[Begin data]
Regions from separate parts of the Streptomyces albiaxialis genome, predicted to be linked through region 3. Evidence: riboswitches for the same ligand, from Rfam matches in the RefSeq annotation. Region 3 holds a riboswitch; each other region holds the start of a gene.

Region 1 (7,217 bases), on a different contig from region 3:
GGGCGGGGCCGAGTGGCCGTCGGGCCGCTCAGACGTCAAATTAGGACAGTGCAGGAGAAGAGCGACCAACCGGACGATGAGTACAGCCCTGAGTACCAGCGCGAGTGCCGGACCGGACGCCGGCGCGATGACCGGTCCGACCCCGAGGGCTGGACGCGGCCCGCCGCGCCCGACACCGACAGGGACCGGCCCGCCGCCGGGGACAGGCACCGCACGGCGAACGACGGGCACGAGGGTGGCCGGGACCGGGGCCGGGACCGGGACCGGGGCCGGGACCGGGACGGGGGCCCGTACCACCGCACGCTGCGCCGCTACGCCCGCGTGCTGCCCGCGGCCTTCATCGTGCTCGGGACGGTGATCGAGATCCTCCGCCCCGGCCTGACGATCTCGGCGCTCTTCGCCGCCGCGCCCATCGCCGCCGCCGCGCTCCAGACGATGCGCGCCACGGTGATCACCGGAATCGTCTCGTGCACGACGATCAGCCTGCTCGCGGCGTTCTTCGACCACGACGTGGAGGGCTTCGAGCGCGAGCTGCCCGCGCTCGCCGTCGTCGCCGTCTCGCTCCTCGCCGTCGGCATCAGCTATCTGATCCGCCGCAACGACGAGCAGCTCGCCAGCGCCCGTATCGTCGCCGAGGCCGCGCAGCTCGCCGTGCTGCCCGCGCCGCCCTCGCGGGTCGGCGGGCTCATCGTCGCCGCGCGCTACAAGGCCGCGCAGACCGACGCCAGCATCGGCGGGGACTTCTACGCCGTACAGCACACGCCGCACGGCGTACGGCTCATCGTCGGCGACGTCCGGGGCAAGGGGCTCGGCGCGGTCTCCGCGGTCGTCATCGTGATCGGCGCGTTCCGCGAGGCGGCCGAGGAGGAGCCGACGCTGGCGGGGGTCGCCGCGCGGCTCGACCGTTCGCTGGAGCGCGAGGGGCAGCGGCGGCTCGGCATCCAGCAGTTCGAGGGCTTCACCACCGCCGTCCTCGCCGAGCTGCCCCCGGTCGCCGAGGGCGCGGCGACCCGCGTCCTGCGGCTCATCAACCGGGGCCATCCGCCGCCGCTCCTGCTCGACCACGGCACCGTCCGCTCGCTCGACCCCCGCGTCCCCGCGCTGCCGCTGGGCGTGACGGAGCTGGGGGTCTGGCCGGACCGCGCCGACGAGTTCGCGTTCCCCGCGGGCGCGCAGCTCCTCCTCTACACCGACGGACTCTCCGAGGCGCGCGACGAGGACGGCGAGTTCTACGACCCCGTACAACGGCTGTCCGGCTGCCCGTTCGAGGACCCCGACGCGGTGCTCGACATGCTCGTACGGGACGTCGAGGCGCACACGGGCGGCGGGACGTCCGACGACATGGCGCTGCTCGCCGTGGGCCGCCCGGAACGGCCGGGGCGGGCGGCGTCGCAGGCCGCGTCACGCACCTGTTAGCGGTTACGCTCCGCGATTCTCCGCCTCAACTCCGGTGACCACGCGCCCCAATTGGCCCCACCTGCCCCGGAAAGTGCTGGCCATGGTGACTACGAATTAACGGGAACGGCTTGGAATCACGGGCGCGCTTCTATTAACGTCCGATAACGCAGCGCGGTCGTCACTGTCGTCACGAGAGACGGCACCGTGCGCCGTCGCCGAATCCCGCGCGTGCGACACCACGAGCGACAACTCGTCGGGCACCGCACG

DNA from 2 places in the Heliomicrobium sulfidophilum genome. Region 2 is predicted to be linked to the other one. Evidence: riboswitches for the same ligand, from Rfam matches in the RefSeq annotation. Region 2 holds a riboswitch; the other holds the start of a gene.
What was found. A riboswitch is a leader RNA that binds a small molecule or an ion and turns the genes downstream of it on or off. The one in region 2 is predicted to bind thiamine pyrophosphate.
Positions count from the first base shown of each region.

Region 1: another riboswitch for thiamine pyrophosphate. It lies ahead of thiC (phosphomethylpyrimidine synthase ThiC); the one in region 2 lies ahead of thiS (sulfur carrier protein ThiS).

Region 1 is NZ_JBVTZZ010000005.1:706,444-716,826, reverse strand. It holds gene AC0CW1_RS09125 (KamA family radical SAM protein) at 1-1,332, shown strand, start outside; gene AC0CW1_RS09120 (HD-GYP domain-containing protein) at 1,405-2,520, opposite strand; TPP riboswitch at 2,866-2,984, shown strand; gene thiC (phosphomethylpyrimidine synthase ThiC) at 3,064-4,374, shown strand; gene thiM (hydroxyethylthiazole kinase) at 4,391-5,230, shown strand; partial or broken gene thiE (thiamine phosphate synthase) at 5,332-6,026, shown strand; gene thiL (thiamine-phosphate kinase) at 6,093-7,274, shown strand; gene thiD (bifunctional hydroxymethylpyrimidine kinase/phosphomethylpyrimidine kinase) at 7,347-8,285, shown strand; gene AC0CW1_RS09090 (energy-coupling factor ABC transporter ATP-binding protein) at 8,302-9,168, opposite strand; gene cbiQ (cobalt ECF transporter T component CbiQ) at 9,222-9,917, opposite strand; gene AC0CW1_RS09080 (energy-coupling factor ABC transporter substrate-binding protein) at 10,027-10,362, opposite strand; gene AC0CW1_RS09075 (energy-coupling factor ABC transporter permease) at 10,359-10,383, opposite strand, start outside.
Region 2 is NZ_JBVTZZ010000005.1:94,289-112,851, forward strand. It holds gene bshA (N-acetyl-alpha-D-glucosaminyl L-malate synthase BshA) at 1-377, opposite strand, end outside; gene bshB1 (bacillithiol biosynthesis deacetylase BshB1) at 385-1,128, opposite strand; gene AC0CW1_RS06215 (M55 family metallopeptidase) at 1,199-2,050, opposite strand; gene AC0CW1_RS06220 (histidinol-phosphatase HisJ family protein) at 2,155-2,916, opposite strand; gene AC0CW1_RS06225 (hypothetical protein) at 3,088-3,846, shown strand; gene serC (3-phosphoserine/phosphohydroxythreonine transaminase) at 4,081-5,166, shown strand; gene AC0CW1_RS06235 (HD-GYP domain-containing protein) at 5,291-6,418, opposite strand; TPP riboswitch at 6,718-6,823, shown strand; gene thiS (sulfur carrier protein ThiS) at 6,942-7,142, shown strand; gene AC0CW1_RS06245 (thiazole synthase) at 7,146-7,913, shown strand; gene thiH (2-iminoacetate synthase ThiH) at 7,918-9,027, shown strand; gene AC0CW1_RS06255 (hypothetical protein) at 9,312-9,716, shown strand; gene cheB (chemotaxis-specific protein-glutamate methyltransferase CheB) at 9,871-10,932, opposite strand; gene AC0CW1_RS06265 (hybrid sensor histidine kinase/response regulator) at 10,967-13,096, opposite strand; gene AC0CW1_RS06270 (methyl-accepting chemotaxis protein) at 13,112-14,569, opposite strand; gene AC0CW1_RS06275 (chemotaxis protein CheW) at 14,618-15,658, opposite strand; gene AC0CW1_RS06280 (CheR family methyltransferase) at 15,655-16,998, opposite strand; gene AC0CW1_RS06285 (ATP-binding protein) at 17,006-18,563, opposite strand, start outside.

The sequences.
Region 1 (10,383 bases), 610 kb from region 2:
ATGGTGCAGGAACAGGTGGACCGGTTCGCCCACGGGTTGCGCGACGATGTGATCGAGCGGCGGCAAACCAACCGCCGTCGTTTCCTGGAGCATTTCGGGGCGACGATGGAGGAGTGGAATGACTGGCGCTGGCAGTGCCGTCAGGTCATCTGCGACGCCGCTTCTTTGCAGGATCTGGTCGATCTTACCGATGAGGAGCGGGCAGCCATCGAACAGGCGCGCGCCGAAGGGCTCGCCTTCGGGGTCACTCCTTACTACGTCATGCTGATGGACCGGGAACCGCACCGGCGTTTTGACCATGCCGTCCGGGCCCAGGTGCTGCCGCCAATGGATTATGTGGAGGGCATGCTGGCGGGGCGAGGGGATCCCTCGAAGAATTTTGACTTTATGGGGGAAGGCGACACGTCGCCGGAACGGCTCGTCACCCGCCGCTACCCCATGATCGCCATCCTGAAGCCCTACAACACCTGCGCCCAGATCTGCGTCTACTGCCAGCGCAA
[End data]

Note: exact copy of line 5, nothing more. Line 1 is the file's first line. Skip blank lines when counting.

What was found. A riboswitch is a leader RNA that binds a small molecule or an ion and turns the genes downstream of it on or off. The one in region 2 is predicted to bind thiamine pyrophosphate.